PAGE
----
when to list property?

6 Replies

First time landlord here. Would it be ok to list my home for rent before moving out with an occupancy date of after we have moved out? Is it realistic to show my home while we still live here and get a lease in place before we move out? 

I could ask a mmillionquestiins right now but ill start with just these two. 

Thank you in advance!

  Jason

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Follow up question(s). We close on the house we're moving into on November 14th. Half of me wants to wait until our personal move is complete before juggling the tennant screening and selection duties. The other half of me want to dive in head first.

I'm considering listing the home for rent on Craigslist today with photos of the home with our furniture in it. If I do that, my ad will indicate the property is currently occupied and will be available between Dec 1 and Dec 15th (I know... the worst time ever to fill a vacancy). I'm hoping that by having 30-45 days between now and the time I'd hand over the keys I will allow myself a larger candidate pool to screen and select a tenant from. Is that realistic? Logical? Stupid?

Assuming I gain interest in the property, I would "show" it for hour long blocks of time so my wife and kids can be out and I can knock out several showings at once. Am I being too optimistic to thing I will have more than 1 willing prospect/applicant?

As far as pricing goes, my home is in the 1200 - 1500/month rent market range. Since the home is paid off, I dont' have a "minimum" rent to obtain positive cash-flow. I want to obtain maximum rent but don't want to overprice the unit and miss potentially excellent candidates. Any thoughts on pricing strategies from a very broad overview standpoint?

I am off work today and have dedicated today as my "get my act together and get this house listed" day. I appreciate in advance all of your inputs.

-- Jason

That is exactly what I did many years ago; of course, back then I used a printed ad in a newspaper - but advertised ahead of time to get things going. It will help you determine if your asking rent is too high, because the level of interest might not be much if the price isn't right. 

Your real challenge might come immediately after you have moved, and find yourself with lots of extra work to do in taking care of two places. You will have to get the old place rent ready (clean it and paint it maybe as a minimum) and you will have showings and screening of tenants and then the lease paperwork, plus your wife will want things put into place in your new home. Just speaking from experience :)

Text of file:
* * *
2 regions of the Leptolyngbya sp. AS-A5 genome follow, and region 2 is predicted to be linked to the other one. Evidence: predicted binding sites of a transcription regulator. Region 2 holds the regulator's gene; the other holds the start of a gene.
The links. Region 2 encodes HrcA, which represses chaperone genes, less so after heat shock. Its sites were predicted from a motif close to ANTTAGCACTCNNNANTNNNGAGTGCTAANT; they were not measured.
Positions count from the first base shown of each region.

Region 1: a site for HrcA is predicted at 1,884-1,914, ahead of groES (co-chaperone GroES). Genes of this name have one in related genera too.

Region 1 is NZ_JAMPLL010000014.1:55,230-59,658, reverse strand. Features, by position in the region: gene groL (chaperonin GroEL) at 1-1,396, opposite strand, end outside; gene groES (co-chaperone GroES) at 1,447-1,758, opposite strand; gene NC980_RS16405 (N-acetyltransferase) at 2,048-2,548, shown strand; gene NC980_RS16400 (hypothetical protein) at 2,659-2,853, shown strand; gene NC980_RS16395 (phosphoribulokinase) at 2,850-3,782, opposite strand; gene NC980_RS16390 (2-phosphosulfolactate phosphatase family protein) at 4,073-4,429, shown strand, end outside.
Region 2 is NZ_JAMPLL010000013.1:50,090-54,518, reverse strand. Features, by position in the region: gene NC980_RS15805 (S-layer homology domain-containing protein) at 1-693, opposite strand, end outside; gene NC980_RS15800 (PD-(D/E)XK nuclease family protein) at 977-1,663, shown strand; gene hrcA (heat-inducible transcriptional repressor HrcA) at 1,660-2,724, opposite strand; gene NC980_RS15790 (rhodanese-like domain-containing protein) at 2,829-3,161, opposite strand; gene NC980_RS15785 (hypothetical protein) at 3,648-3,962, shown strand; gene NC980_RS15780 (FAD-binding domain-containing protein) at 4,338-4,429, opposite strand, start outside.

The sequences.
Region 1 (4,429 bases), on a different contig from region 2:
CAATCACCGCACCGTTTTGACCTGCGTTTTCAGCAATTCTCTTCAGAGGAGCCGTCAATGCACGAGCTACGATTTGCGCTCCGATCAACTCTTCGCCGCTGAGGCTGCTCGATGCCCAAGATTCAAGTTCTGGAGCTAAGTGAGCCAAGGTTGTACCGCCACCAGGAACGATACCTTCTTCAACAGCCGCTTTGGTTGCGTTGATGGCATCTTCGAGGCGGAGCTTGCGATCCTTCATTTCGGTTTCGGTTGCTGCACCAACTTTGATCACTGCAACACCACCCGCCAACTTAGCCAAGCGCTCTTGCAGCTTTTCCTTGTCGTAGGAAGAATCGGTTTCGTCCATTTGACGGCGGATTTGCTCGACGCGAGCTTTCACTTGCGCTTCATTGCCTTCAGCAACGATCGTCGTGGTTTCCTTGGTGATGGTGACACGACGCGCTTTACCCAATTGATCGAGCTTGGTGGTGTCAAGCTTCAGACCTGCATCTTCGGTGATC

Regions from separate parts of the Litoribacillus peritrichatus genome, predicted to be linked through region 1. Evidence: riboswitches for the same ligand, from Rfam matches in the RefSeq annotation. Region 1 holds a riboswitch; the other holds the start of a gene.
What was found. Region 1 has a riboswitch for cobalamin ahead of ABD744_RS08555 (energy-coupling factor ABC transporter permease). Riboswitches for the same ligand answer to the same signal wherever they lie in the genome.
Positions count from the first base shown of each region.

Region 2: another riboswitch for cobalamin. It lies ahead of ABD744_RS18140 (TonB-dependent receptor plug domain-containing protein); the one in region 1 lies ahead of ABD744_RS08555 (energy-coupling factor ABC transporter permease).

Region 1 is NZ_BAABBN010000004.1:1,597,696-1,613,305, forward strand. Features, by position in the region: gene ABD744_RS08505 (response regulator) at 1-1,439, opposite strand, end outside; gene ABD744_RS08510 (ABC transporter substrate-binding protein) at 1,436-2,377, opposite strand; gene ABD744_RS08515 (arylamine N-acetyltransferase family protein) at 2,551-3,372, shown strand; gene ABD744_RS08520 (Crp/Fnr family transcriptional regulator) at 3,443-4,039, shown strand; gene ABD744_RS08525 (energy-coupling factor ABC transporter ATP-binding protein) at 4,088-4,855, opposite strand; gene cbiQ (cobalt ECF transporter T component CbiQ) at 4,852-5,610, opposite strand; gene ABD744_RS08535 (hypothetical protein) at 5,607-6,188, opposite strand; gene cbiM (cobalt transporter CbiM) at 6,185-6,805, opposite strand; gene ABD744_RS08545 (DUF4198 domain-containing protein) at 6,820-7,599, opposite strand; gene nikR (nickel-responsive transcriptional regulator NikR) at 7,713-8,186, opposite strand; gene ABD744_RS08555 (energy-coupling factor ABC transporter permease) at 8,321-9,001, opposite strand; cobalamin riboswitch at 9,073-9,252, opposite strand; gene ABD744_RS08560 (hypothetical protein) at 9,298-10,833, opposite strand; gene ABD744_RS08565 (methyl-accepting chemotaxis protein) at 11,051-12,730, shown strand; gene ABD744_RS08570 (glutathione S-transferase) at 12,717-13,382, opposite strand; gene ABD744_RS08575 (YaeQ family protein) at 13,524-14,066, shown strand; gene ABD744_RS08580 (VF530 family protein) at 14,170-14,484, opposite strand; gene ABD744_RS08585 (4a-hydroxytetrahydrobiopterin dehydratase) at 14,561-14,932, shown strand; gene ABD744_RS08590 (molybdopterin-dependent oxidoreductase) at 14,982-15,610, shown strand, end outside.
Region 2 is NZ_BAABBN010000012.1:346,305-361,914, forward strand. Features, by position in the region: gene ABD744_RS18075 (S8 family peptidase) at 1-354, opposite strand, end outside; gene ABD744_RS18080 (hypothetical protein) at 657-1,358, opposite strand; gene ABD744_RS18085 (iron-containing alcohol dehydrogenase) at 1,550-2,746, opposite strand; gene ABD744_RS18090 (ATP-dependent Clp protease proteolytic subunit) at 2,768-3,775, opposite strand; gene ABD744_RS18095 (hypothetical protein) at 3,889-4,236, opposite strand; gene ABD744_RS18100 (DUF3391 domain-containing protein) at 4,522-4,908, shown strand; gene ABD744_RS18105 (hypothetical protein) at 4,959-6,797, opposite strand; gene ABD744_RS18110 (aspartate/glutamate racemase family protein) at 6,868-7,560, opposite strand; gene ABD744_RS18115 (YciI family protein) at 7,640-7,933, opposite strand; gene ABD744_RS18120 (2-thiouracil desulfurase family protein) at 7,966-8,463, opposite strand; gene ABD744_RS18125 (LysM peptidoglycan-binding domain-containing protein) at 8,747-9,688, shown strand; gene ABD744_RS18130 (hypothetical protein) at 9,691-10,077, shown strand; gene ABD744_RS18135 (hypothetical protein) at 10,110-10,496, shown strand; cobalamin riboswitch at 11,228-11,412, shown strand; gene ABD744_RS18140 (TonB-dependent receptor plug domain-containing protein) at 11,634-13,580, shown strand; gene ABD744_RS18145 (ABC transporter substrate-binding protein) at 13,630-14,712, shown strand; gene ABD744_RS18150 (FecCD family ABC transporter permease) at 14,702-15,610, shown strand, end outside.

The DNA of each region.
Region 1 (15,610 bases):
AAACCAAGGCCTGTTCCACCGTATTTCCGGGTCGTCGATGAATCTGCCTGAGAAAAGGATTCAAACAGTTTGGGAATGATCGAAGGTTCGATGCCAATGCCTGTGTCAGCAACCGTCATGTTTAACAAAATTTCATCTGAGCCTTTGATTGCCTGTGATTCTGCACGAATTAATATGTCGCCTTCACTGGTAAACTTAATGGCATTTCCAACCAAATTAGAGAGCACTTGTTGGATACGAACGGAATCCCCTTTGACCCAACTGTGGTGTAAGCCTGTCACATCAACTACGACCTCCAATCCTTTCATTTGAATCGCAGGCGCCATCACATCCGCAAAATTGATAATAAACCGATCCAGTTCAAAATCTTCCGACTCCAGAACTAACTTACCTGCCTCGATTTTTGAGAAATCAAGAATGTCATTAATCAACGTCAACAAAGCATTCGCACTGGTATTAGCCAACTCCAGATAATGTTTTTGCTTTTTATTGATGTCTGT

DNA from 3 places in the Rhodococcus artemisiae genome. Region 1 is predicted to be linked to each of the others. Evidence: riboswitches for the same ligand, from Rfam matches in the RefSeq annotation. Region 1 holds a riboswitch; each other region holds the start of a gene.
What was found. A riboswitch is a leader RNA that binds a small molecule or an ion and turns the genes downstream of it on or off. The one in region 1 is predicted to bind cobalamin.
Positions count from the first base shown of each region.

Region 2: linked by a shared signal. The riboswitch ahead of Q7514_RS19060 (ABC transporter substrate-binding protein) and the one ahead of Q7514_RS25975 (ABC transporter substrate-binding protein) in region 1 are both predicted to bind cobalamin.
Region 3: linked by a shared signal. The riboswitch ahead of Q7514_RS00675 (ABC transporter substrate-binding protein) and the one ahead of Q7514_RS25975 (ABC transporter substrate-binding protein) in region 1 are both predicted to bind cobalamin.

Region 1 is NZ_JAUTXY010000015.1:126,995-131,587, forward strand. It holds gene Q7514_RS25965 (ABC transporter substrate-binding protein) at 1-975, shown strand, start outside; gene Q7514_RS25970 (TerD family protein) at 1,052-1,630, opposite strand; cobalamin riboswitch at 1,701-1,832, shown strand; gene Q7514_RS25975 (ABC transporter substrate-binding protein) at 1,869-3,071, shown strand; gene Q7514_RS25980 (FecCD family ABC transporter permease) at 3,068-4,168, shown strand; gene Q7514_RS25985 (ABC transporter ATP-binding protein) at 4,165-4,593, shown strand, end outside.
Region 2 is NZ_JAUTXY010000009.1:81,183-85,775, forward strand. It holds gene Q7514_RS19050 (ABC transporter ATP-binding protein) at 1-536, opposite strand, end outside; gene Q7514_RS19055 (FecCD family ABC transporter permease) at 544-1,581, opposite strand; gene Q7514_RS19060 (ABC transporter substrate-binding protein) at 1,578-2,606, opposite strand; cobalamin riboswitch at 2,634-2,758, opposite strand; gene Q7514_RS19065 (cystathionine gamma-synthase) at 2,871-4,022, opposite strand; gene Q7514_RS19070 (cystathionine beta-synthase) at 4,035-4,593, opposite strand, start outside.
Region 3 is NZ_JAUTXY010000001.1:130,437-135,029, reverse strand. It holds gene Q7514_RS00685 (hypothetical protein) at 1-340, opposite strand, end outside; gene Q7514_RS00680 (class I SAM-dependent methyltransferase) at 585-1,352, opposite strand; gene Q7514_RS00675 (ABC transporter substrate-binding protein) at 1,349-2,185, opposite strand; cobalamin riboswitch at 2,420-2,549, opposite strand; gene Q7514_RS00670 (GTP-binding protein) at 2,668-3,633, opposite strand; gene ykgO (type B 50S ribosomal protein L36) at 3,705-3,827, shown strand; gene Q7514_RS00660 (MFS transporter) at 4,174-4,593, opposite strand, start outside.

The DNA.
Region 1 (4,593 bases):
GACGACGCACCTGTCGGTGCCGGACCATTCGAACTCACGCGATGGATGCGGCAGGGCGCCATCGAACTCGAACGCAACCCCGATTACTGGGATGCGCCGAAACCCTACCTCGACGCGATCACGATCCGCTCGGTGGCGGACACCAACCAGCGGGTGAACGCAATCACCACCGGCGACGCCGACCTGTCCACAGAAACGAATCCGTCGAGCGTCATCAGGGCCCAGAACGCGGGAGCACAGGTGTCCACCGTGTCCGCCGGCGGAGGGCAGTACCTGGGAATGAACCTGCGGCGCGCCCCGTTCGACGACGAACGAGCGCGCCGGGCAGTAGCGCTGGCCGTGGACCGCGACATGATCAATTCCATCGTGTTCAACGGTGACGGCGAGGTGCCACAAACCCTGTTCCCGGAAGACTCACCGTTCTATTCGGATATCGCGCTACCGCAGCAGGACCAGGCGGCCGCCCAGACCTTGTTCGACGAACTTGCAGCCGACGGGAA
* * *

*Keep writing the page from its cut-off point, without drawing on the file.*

I would go ahead and place the craigslist ad with an anticipated available date of mid-Dec.  Congrats on having a paid-for house @Jason Krawitz  ! That allows you to have a key ingredient to finding a quality renter - patience!  A couple things.  Pre-screen your craigslist inquiries via anonymous e-mail. Ask them to tell you how many folks in their household, if they have pets, etc in your ad.  People that don't follow basic instructions in their initial e-mail and answer the ?s are red flags.  Get to know them and their situation a bit thru e-mail and later phone calls then schedule a specific showing time.  Do a couple more in 15 or 30 minute increments if you like.  I don't do open house showings.  You never know who will walk through and it can be a massive time-waster.  Thing 2 is, I don't think you can accept applications and place them in a big pile waiting for the best one to come along.  Normal practice is to accept the first applicant who meets our minimum qual criteria.  Goes back to pre-qualifying before the showing.  If all else fails, you do your move, get through the holidays and worry about it in January.  You have patience, remember?! Good luck and pls keep us posted!

@Jason Krawitz   you have lots of ranges that make it very hard to nail things down. My experience in my area is this. Most tenants are looking to move around the 1st so advertising for Dec 15 move-in will likely pickup someone with a lease ending at the end of Dec or 1st of Jan.

Since it's common to give 30 days notice, most people don't actually look at property more than about 40 days out. Most cruise on-line a couple of weeks ahead of time to get an idea of availability and price. After you are less than 3 weeks away from you target move-in date the tenant quality goes down significantly but urgency rises exponentially. IMO This is the last weekend to get a good tenant for a Dec 1 move. It's also a bit early for your Dec 15 date because people haven't started looking for Jan 1. When you get closer to Dec 15 then you will get some people that won't want to start paying rent until Jan 1. Think about how you will handle them.

Your prescreening should make sure their target move-in date works with your availability date. Do some searching on the forums for showings, pre-screening and screening. There are many options and you need to figure out what you are comfortable with.

Finally and most critically. Your rent rate. You really need to narrow that down to a number ($1,200-$1,500 is a huge range-it represents about a 20% swing). Ideally you want to watch Craig's List for a few weeks so you know what the going rate is for your area and amenities. Pricing is the most critical component. If you price it too high you won't get very many calls and your listing becomes stale (remember people window shop before they buy so they know your place has lingered on the market for the last 3 weeks). If you price too low you obviously leave money on the table but believe it or not your tenant quality will go down as well. People see a low price and assume something is wrong with it so they don't call. Most of the people that do call when the price is too low will be those with "issues" and a story to tell.

Also you will likely get more replies if you post in the landlord section of the forum